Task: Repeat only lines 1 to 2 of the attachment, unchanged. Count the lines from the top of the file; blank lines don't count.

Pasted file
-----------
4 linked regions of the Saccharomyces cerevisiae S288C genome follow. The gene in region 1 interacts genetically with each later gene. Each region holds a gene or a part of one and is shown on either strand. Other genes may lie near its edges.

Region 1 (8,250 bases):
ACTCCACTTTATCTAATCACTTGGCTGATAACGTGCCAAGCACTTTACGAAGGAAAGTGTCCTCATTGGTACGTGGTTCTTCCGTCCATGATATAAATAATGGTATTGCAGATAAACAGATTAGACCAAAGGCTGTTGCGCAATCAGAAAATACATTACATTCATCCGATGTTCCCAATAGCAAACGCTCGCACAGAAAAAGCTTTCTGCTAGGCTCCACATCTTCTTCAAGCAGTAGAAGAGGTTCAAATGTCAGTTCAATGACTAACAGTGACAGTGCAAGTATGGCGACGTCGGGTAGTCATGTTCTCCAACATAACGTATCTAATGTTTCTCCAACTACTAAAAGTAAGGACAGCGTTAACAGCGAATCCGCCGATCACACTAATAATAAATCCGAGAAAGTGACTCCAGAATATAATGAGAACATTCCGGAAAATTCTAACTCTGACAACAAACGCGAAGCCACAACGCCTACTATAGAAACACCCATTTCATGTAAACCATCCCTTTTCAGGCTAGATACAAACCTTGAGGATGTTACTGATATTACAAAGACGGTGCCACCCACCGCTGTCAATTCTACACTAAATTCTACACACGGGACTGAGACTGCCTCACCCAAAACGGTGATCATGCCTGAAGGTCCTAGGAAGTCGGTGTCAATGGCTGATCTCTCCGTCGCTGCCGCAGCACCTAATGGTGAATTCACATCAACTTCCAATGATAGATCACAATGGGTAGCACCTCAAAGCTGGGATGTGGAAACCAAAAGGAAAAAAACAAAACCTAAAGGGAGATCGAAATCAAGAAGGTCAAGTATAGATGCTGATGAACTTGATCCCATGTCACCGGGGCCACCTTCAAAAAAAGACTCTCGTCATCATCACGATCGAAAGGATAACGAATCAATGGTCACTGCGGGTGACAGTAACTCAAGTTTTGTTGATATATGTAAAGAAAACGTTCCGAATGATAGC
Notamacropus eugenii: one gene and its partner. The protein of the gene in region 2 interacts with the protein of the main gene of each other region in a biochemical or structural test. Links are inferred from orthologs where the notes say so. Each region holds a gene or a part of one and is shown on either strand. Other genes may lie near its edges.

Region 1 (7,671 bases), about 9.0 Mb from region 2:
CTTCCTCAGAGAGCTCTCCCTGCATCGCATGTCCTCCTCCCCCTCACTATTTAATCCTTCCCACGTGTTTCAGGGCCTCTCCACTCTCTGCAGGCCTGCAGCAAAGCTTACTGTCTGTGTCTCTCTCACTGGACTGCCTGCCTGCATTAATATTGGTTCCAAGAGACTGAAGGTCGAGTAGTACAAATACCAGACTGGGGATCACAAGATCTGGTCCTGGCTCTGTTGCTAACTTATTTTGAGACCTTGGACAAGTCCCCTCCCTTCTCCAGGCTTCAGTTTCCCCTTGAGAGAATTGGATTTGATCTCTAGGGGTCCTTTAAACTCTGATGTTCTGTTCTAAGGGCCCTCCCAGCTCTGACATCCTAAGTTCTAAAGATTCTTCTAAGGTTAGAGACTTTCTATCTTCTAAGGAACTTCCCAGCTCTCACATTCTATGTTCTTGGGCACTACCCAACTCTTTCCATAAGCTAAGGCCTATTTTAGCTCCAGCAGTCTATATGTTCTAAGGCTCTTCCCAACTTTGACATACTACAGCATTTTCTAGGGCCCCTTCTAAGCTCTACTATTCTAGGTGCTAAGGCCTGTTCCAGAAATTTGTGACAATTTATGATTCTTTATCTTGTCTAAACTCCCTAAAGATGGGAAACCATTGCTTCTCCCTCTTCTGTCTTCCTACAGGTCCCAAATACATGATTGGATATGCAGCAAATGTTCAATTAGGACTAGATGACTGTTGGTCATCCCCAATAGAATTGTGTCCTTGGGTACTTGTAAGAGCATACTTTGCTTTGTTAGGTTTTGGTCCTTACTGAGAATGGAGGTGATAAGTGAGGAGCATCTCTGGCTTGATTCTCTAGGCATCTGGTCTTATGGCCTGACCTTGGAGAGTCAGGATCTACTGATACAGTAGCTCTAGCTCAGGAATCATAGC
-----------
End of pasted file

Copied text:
4 linked regions of the Saccharomyces cerevisiae S288C genome follow. The gene in region 1 interacts genetically with each later gene. Each region holds a gene or a part of one and is shown on either strand. Other genes may lie near its edges.

Region 1 (8,250 bases):